Superior Court Judge Salvatore Agati, after hearing three hours of testimony on Friday about the logistics for scheduling a special election for four Board of Education seats, announced he’ll set an order for a date next Wednesday April 18. Based on testimony likely months for potential party primaries and then a general election will be July and September respectively.
The Connecticut Supreme Court ordered Agati, the presiding judge in the case, to set a date for a special election following its decision overturning state takeover of city schools. Norm Pattis, the attorney representing elected school board members who brought legal action, urged Agati to set a date as soon as possible. He chastised the city for delaying the process as an attempt to keep the reconstituted school board in place as long as possible. John Bohannon, the lawyer representing Mayor Bill Finch and the city that supported state control, argued for an abundance of caution, urging the judge to select a date that does not bump up against an already busy election cycle that could cause chaos at the polls.
Friday morning the court heard from Republican Registrar of Voters Linda Grace, called to the stand by Bohannon, who explained the logistical issues associated with scheduling an election. The Connecticut Secretary of the State’s office had supplied the court with several potential dates corresponding with state-mandated timelines that include party endorsements, candidate challenge petition circulation, review of those petitions leading up to possible party primaries and then the general election. Grace testified that based on the dates provided July 17 for a primary and September 11 for the general would be workable without bumping up against an already scheduled August 14 date for party primaries for state and federal offices and Labor Day weekend.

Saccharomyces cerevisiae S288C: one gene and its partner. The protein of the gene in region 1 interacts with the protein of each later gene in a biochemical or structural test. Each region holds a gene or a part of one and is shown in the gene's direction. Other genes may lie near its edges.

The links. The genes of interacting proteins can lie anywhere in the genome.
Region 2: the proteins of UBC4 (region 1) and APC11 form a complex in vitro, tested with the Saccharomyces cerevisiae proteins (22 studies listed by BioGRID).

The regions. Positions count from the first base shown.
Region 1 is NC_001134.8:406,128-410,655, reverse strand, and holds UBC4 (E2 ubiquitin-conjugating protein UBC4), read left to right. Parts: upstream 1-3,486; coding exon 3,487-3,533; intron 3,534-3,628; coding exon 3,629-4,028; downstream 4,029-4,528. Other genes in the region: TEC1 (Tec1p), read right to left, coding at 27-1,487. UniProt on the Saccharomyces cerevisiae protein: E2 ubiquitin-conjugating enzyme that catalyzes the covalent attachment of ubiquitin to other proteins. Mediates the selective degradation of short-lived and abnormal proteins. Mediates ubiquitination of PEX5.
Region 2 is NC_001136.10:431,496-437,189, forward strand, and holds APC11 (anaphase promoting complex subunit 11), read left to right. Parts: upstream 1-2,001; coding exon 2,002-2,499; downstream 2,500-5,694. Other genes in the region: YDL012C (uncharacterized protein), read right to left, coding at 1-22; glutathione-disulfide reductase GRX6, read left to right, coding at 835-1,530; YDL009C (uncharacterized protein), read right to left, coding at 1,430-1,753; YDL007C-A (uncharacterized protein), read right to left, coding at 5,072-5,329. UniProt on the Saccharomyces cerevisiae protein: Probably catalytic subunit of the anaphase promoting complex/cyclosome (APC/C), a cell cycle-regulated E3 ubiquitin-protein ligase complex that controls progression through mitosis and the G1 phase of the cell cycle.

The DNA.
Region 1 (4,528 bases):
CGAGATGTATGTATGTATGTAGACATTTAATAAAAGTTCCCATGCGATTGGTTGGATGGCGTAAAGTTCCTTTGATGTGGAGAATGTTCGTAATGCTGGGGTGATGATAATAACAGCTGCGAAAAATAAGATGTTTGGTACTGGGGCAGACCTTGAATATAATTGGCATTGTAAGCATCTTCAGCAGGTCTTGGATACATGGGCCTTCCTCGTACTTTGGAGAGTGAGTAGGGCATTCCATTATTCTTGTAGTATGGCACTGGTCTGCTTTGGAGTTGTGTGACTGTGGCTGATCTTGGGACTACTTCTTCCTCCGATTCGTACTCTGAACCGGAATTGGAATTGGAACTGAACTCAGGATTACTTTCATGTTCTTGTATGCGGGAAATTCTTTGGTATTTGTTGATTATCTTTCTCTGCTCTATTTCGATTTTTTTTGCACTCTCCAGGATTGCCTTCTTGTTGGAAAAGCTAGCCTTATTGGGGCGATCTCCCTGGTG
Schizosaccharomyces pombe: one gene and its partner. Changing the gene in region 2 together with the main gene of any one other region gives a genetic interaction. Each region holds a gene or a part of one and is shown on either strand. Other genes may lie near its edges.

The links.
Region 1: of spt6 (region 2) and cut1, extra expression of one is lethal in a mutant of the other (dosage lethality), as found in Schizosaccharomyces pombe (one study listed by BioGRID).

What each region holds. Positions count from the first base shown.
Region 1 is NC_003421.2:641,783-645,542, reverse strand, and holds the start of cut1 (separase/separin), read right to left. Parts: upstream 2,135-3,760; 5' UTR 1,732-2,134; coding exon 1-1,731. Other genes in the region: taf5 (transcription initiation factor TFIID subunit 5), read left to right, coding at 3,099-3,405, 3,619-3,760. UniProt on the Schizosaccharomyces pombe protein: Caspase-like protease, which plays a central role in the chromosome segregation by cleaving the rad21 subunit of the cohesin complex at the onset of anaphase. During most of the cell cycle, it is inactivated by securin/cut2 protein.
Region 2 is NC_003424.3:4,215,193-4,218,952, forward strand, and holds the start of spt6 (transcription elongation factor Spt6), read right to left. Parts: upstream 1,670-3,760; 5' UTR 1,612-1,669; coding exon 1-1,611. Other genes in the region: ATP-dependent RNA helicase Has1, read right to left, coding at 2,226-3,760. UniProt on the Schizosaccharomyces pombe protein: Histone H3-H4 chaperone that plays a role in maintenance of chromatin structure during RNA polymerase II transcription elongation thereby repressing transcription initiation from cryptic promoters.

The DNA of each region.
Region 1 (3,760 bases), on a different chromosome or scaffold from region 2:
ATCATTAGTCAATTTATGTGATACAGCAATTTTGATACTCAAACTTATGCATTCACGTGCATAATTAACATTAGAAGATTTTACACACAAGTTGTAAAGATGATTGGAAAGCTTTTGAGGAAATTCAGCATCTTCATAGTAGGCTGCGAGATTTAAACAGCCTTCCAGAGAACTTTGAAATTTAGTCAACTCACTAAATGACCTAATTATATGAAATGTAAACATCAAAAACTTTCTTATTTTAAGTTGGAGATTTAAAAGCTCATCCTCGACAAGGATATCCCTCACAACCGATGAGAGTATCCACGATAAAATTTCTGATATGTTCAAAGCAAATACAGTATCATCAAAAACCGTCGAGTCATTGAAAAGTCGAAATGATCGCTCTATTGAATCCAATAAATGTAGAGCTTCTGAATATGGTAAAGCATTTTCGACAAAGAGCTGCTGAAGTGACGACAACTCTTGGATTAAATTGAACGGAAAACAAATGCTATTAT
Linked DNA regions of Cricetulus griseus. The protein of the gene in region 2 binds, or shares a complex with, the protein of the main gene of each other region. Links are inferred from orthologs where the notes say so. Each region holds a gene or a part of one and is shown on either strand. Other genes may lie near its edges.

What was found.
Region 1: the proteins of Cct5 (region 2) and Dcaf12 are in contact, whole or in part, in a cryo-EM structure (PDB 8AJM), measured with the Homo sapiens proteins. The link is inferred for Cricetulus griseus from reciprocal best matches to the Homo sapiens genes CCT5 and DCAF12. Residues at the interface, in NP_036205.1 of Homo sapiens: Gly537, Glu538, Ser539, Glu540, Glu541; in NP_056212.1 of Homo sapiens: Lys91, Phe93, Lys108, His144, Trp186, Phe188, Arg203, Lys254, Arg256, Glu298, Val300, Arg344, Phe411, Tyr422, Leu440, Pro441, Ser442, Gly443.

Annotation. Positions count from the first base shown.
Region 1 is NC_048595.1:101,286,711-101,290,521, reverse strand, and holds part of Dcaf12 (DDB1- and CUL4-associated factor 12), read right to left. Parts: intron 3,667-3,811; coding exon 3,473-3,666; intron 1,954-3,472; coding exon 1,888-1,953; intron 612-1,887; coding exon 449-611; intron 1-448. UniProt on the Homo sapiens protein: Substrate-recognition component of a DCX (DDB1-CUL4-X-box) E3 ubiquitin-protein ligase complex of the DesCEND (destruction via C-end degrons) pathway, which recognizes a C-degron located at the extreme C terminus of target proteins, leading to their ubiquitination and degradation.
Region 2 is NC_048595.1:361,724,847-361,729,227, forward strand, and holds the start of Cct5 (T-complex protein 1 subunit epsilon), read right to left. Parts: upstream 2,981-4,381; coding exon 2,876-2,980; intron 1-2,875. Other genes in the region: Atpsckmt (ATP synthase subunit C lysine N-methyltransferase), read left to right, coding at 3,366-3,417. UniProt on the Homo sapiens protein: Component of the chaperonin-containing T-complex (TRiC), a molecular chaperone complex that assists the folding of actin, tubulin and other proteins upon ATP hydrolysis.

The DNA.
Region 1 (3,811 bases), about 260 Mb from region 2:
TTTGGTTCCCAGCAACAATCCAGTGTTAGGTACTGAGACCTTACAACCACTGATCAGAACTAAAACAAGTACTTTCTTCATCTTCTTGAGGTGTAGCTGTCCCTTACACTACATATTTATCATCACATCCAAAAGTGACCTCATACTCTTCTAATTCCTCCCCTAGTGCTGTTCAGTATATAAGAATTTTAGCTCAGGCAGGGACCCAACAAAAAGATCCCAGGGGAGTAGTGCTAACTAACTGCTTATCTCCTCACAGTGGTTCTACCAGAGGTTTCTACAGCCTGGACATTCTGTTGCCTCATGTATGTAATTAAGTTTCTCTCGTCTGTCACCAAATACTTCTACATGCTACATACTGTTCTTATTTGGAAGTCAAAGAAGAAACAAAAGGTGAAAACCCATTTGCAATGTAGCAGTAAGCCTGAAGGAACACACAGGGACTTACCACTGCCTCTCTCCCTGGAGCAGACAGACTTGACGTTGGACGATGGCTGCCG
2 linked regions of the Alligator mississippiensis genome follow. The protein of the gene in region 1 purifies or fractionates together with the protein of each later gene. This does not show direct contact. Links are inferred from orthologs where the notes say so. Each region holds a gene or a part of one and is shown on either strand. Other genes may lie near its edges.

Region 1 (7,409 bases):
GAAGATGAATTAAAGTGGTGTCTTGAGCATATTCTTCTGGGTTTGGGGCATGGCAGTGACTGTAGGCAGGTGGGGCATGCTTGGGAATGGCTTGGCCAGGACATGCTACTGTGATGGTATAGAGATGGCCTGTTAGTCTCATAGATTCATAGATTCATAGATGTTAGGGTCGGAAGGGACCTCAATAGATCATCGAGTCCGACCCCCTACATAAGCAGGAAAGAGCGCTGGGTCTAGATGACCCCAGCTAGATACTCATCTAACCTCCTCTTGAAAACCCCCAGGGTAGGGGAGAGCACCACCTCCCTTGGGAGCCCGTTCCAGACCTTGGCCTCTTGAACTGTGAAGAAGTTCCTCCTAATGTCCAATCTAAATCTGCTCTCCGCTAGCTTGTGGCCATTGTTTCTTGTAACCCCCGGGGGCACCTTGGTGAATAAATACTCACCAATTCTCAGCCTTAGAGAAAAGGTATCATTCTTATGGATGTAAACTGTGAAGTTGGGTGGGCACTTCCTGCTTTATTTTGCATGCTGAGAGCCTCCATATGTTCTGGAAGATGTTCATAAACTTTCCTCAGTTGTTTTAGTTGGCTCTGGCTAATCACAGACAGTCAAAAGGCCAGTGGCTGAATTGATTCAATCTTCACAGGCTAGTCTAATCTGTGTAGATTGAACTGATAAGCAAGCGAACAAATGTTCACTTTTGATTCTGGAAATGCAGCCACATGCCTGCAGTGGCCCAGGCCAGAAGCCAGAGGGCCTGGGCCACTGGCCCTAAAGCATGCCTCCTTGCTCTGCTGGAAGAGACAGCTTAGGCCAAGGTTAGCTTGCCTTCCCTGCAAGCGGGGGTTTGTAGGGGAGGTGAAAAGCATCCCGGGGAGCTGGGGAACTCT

One of the concerns raised by Bohannon and attorney Paul Ganim, representing Democratic Registrar Santa Ayala, is the state-required 14-day lockdown of voting tabulators following an election to allow for recounts and legal challenges. The court also heard from Ted Bromley, an attorney for the Connecticut Secretary of the State’s Office, who cited a number of state statutes in scheduling an election. Bromley was called to the stand by Bohannon. Under cross examination Pattis asked Bromley under what circumstances could an election take place if tabulators were not available. He cited a new state statute that would allow for elections officials to issue paper ballots that would be tabulated by a hand count.
Court opened with jousting between Pattis and Bohannon. Pattis reiterated his stance that the city does not want elected school board members seated. “At what point do clean hands matter?” he asked rhetorically. Bohannon cautioned the judge not to “put the cart before the horse” and Ganim added “Don’t order an election blindly.”
Elected Board of Education member Maria Pereira was an interested spectator. The Supreme Court ruled elected school board members will be reseated once the results of the special election are certified. Also watching was retired Superior Court Judge Carmen Lopez, a critic of the state takeover of schools. Lopez, a Bridgeport resident, has written several commentaries condemning the state action that she says violated the democratic rights of voters.
By the time results of a special election are certified, state-appointed school board members will have served for more than one year.